Steve Harrison: In the Huon Valley we’ve got a number of developing industries and a number of pre-existing industries and part of the process to establish the centre was we needed to identify which industries needed employment pathways and which industries needed training pathways towards those employment pathways. So that’s how we were able to identify the industries that we need, particularly my industry of Aquaculture obviously. And then those needs were then submitted to the Federal Government which was the previous Labor Government, under the Trade Training Centres in Schools program and the process sort of started from there.

Rebecca Vukovic: And I believe the centre was opened in 2012, could you tell me how it was established and who was involved in the process?

SH: Okay so the centre was funded as I said by the previous Labor Government, I think it was Julia Gillard’s government, under the Trade Training Centres in Schools program and that was criticised by an Opposition politician for tacking on workshops on the back of high schools. And Tasmania looked at it a little more strategically at that, so instead of taking the funding and applying it to individual schools, we took a regional approach. So the Huon Valley Trade Training Centre was a consortium between four schools in the Huon Valley, pooling the resources under that program to develop a much larger centre which could actually serve the entire region. So there was a steering committee made up of the schools, representatives from industry, re presentatives from training providers such as TasTAFE and Seafood Training Tasmania. And together the project came to fruition through that process.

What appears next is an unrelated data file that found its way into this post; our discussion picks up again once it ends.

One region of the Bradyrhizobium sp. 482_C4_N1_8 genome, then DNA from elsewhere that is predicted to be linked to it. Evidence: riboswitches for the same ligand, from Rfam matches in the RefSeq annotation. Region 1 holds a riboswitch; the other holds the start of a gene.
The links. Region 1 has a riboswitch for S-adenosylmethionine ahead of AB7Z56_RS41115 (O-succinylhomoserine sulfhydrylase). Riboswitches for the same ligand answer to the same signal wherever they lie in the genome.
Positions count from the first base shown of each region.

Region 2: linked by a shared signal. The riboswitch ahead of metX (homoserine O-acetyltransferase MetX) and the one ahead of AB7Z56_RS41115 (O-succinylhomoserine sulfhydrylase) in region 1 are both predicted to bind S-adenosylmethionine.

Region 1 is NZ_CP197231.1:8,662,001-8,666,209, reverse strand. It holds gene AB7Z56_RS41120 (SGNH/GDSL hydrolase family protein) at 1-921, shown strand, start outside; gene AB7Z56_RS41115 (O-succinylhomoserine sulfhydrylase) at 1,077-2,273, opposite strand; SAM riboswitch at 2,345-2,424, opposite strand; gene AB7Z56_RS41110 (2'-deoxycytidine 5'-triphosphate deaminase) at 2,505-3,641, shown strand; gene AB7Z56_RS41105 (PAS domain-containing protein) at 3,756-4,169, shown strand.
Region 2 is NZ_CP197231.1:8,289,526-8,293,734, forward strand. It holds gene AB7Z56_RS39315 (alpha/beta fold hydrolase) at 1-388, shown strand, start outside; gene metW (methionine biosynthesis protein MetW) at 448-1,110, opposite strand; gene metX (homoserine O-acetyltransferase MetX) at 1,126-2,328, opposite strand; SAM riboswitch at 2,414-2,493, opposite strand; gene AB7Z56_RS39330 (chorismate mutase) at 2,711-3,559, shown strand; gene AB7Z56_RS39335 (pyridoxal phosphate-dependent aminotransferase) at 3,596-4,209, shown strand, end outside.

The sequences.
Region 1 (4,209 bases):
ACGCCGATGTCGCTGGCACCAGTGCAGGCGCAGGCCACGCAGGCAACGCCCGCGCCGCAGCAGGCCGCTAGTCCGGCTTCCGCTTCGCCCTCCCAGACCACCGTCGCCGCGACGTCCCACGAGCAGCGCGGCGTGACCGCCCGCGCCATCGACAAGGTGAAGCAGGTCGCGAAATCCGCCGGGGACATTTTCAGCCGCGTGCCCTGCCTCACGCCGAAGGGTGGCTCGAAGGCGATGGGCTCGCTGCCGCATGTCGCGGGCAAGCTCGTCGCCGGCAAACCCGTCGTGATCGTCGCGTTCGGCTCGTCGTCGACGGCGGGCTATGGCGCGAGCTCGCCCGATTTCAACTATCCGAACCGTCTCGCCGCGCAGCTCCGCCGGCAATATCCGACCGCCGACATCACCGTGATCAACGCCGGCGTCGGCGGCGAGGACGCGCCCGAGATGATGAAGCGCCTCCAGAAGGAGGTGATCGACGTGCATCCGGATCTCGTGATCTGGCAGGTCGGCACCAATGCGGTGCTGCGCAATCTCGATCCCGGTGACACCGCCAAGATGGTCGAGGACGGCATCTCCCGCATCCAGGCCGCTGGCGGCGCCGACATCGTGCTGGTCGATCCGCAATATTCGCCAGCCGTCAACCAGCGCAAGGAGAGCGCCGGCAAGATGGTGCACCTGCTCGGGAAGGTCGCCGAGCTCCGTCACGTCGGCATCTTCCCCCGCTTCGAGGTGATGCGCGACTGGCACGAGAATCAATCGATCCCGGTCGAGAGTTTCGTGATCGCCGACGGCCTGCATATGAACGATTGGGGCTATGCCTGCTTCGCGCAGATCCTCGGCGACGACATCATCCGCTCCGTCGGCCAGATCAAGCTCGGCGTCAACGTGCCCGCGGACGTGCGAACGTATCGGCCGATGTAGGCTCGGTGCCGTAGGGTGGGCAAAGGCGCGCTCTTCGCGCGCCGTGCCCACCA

RV: Fantastic. And I understand you developed the Aquaculture course offered at the school, so for listeners who perhaps aren’t familiar with what Aquaculture is, could you give them a brief run down?

SH: Okay so Aquaculture is essentially the culturing or the farming of marine plants and animals, basically its fish farming – farming fish in the sea. And in Tasmania our largest Aquaculture industry is the Atlantic salmon industry. So every time you go into Coles or Woolies or wherever and you see Tasmanian salmon, most of that is actually grown here in the Huon Valley. And so that industry employs in our region, which we’ve got about 12 000 people in the last Census in our region, that industry in itself employs close to 2000 people in our region so it’s a huge demand. It’s a highly technical industry – so we’re growing fish from eggs, we raise them in fresh water, then the salmon go through a metamorphic process where they want to transfer to salt water, so the fish are then transferred to sea cages where they’re grown out to about five to six kilos and then harvested. So that’s where our focus is with our Aquaculture program, mainly around the salmon industry, although we’re starting to dabble in others as well. We’re starting to get involved in sea urchins for example, which is one of the projects that I’ve been funded to help develop. So I’ve just returned from Japan and other places around the world, investigating that industry as well.